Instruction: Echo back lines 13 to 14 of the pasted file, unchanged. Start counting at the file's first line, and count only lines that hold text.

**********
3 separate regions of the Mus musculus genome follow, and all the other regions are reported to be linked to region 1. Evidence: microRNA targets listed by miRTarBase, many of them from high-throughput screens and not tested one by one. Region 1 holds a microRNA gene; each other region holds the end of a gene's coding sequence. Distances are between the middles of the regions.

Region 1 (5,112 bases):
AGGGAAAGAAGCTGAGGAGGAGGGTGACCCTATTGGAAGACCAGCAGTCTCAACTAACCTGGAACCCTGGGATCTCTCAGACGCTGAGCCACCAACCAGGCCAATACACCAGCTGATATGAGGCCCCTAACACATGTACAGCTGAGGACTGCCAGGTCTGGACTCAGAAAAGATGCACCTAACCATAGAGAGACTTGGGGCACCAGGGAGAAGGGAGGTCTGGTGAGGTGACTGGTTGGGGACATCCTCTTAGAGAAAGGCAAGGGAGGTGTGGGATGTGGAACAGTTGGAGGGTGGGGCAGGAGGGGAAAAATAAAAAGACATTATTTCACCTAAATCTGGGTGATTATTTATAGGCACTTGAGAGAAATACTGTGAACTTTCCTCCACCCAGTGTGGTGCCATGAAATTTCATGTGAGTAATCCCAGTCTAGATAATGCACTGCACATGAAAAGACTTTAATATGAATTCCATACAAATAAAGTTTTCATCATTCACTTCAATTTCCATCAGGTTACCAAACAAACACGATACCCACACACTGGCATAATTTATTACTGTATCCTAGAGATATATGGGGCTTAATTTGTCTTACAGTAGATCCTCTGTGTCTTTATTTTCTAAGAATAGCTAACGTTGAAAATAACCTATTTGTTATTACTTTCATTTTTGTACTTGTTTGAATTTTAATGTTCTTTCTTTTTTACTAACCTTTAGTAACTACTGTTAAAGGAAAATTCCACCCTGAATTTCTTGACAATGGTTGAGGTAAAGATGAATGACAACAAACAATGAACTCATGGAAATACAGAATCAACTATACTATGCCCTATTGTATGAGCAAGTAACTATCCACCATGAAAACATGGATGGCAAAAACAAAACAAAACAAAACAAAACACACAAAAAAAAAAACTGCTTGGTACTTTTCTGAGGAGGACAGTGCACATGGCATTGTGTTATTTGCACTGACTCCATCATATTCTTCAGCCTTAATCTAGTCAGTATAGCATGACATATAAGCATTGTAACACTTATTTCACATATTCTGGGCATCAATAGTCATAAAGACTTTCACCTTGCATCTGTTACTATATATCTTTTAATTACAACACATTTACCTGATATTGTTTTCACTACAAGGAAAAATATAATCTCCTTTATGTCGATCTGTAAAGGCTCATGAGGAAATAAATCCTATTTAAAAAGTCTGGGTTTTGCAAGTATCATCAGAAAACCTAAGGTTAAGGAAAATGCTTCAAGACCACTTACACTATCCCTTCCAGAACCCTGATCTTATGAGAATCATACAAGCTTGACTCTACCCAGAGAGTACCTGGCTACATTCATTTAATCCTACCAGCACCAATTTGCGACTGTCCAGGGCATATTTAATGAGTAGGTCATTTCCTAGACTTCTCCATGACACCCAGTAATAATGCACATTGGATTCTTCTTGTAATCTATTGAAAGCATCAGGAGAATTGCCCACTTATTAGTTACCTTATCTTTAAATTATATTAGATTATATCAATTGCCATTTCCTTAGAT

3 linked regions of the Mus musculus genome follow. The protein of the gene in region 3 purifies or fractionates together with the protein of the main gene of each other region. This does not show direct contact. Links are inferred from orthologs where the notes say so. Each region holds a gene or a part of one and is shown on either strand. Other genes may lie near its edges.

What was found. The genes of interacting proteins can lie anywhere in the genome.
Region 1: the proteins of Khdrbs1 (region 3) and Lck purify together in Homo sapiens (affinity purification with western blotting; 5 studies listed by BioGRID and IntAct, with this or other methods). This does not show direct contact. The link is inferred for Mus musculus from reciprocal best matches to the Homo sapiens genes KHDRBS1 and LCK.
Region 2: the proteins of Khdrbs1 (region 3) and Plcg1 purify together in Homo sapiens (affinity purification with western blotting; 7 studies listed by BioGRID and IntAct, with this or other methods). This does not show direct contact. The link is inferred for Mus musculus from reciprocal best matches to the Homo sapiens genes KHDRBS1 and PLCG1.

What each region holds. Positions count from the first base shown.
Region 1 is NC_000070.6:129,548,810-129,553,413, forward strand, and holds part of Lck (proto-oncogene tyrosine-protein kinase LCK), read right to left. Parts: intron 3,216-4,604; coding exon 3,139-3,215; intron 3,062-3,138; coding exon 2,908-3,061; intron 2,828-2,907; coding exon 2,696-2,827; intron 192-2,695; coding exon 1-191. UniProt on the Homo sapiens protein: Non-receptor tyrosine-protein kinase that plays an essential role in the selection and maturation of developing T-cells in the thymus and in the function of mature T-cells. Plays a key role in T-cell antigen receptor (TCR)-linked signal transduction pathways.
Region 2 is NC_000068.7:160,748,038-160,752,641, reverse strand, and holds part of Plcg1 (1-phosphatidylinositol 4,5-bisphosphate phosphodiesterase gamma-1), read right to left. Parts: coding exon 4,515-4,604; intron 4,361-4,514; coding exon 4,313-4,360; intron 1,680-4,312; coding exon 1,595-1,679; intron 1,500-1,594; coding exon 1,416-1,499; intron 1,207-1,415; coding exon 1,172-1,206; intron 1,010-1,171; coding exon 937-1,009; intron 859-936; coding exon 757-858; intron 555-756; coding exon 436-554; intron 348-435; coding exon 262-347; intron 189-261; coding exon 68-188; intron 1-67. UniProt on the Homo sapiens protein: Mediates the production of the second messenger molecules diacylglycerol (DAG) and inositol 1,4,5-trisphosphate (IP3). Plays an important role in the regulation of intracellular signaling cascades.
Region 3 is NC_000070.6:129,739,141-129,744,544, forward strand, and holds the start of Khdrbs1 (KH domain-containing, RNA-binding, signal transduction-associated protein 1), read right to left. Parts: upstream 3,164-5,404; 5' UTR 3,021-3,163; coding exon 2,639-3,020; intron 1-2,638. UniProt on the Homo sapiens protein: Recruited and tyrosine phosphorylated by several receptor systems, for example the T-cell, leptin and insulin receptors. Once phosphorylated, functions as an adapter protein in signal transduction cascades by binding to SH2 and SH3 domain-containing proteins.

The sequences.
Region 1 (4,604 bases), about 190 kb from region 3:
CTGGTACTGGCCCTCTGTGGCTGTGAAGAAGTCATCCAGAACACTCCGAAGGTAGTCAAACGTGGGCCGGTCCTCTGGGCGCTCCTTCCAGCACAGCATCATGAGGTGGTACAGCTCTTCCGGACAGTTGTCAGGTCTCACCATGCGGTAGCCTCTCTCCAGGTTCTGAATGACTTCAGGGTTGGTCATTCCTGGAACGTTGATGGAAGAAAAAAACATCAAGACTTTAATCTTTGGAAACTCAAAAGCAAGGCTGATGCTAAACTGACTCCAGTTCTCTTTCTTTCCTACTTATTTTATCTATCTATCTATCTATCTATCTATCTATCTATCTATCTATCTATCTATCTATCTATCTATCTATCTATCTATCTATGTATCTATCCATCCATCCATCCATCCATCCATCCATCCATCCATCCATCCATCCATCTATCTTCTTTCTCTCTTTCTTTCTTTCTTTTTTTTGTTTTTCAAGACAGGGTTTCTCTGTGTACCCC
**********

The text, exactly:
Region 1 (4,604 bases), about 190 kb from region 3:
CTGGTACTGGCCCTCTGTGGCTGTGAAGAAGTCATCCAGAACACTCCGAAGGTAGTCAAACGTGGGCCGGTCCTCTGGGCGCTCCTTCCAGCACAGCATCATGAGGTGGTACAGCTCTTCCGGACAGTTGTCAGGTCTCACCATGCGGTAGCCTCTCTCCAGGTTCTGAATGACTTCAGGGTTGGTCATTCCTGGAACGTTGATGGAAGAAAAAAACATCAAGACTTTAATCTTTGGAAACTCAAAAGCAAGGCTGATGCTAAACTGACTCCAGTTCTCTTTCTTTCCTACTTATTTTATCTATCTATCTATCTATCTATCTATCTATCTATCTATCTATCTATCTATCTATCTATCTATCTATCTATCTATCTATGTATCTATCCATCCATCCATCCATCCATCCATCCATCCATCCATCCATCCATCCATCTATCTTCTTTCTCTCTTTCTTTCTTTCTTTTTTTTGTTTTTCAAGACAGGGTTTCTCTGTGTACCCC